Researchers say a sick whale calf might have led to Maui mass stranding

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Researchers say the stranding of nearly a dozen whales on Maui in August might have been caused by a calf that had pneumonia and died. Four of the whales had to be euthanized.

Scientists say the whales are extremely social animals, and tend to those that are sick and strand themselves.

The mass stranding of 11 pygmy killer whales occurred August 29 at Sugar Beach on Maui’s south shore. Initially they were thought to be melon headed whales.One was a calf that washed ashore alive, but later died.

“We do have some preliminary results, specifically to the calf in this group, and we have confirmed that the calf was sick with pneumonia. So it was struggling with a significant respiratory infection,” said Dr. Kristi West, HPU Biology professor.

They say some of the other whales might have also been infected. They’re still waiting for the results. Scientists say pygmy killer whales are highly social animals that like to travel in groups and often tend to sick members.

“So you can in mass stranding situations have a few small number of sick animals that come ashore and then healthier animals that are part of their social group will just follow them ashore. So it’s very sad,” said David Schofield, NOAA Marine Animal Response Coordinator.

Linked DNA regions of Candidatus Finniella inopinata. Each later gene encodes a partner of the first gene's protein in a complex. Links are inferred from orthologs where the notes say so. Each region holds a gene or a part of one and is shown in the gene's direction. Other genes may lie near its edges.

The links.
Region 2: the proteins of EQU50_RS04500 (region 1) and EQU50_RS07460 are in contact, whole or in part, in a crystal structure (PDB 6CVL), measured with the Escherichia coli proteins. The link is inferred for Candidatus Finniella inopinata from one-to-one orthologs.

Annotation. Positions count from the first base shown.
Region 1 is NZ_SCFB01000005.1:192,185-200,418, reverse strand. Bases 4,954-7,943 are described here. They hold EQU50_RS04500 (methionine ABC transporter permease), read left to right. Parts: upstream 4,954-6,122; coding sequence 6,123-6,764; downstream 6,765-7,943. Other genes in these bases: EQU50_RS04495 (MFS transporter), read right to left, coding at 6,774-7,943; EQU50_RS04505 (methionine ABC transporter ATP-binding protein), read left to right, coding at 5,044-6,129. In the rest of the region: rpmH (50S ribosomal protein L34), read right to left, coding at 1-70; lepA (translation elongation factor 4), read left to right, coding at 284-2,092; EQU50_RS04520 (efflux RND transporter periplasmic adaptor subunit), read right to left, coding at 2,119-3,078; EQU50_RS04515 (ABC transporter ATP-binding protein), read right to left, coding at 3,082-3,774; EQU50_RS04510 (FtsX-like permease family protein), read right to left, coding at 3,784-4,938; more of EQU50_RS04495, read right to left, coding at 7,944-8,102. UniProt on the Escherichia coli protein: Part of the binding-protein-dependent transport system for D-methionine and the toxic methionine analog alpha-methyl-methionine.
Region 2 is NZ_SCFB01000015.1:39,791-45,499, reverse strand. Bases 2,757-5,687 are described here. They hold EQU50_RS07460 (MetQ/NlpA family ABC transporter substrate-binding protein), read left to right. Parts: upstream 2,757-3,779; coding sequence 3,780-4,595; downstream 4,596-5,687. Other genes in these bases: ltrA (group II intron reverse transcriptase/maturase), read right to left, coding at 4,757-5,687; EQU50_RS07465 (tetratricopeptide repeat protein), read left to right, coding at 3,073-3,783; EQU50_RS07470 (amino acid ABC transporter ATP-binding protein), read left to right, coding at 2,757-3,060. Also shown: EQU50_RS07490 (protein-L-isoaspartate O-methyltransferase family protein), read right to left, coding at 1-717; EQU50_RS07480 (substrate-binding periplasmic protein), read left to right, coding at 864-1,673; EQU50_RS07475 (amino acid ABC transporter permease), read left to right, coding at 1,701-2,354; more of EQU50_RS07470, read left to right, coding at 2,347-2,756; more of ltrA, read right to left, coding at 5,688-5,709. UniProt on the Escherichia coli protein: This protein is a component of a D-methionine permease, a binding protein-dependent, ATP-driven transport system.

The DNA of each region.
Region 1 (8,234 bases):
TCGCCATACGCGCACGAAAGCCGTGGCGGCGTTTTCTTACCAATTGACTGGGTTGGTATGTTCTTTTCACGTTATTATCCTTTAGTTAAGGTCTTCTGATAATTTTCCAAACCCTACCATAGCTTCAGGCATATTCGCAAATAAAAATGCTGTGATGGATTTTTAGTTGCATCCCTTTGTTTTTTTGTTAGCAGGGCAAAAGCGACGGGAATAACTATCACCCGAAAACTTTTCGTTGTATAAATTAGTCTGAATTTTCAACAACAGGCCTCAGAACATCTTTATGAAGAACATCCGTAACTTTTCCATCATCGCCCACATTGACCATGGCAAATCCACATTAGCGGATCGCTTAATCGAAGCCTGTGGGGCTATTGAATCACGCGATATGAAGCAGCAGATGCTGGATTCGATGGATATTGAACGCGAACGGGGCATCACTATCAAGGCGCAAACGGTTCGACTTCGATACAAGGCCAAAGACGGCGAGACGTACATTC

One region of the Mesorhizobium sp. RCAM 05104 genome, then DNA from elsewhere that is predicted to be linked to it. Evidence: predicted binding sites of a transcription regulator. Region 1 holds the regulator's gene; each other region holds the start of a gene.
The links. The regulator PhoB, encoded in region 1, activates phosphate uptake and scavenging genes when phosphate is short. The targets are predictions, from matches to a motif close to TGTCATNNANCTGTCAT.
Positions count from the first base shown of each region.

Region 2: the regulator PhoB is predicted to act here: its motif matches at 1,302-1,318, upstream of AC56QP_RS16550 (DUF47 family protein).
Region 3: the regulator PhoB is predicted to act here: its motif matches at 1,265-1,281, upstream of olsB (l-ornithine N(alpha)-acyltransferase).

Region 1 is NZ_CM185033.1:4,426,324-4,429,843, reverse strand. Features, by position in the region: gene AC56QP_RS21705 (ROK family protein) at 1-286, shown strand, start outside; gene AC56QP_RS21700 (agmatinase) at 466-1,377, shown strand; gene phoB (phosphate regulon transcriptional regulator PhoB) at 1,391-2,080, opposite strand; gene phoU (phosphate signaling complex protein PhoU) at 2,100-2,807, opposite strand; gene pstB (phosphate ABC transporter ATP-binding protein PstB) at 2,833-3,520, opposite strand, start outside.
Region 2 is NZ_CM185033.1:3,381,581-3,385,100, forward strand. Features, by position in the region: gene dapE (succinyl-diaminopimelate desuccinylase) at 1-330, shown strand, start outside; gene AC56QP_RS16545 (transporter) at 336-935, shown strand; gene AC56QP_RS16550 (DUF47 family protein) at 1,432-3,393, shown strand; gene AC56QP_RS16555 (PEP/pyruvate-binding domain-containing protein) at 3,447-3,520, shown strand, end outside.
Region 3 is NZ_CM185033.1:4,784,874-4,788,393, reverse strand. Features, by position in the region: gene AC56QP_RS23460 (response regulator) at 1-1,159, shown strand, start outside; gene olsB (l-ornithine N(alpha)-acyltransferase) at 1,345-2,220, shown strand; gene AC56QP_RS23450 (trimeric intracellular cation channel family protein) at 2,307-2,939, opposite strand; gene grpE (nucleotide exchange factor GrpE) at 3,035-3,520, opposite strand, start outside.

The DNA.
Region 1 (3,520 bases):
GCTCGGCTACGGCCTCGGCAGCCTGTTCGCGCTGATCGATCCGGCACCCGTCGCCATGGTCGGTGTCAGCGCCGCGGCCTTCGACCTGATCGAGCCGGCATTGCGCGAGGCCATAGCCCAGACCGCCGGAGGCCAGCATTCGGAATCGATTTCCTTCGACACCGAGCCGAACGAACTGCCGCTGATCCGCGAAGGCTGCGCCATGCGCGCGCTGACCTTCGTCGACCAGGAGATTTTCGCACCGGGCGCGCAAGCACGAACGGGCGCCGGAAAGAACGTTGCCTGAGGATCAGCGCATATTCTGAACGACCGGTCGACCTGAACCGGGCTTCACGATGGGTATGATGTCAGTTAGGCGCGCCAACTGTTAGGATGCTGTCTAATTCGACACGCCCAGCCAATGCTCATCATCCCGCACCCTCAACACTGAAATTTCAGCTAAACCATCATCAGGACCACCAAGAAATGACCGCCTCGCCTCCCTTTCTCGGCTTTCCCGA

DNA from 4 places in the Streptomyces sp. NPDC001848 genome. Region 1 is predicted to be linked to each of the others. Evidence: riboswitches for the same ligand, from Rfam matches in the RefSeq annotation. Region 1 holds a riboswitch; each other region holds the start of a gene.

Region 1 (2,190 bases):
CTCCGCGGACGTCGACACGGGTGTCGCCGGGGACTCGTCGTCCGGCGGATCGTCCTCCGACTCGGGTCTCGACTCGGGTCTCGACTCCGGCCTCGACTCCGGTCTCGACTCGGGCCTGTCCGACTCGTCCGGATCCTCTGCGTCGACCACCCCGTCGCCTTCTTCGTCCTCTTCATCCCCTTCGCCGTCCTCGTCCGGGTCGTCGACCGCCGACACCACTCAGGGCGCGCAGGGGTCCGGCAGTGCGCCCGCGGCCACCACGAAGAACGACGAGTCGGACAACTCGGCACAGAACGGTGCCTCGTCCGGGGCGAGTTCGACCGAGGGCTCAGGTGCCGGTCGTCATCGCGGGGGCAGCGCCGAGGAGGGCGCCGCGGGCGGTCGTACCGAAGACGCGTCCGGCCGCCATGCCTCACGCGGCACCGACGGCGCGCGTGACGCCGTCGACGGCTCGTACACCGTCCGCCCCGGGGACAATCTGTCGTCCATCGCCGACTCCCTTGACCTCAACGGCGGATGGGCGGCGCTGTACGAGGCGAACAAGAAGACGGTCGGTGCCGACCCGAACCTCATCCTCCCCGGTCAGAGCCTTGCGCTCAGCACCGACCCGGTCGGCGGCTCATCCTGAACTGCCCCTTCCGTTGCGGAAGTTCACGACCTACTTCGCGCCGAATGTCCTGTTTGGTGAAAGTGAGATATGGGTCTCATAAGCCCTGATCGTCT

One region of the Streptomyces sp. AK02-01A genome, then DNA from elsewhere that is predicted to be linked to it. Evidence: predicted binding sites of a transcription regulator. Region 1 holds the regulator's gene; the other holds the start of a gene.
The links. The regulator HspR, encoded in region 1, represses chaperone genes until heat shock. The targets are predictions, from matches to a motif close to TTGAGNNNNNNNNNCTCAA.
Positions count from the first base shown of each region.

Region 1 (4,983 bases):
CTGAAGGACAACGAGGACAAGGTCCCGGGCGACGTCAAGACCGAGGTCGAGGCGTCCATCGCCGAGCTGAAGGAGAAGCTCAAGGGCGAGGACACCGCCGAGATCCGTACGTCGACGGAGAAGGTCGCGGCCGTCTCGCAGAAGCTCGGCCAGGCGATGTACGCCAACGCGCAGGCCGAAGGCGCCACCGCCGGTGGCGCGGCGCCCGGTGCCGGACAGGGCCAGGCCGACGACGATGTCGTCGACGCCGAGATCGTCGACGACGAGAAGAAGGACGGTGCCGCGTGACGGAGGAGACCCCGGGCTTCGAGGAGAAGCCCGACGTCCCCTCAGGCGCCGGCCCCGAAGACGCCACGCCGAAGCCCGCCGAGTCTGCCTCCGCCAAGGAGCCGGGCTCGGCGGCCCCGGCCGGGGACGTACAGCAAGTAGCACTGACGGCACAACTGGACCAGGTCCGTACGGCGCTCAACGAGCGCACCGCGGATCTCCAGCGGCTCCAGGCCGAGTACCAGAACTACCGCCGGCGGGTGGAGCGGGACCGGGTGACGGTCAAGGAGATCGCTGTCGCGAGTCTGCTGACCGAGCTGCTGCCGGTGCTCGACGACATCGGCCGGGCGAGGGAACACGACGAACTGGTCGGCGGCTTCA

Researchers say when they examined the other whales at the time of the stranding, the animals were in shock and stressed but showed no signs of illness or injury. So researchers decided to release them back out at sea.

“Our plan was to release in stages. We were gonna pick the stronger animals, which happened to be a group of six animals and do a first phase release,” said Dr. Greg Levine, NOAA contract veterinarian.

But within 15 minutes, the whales returned and had to be pushed back out several times. A large tiger shark also swam to the area and scientists say they then had to make a difficult decision.

“The apparent failure of the group and imminent possible restranding of the group and the fact there was a large shark in the area. We determined the best course of action was to humanely euthanize those four animals on the beach,” said Dr. Levine.

Officials say the other animals also had empty stomachs, indicating they had not eaten in a few days. That also may point towards signs of illness.

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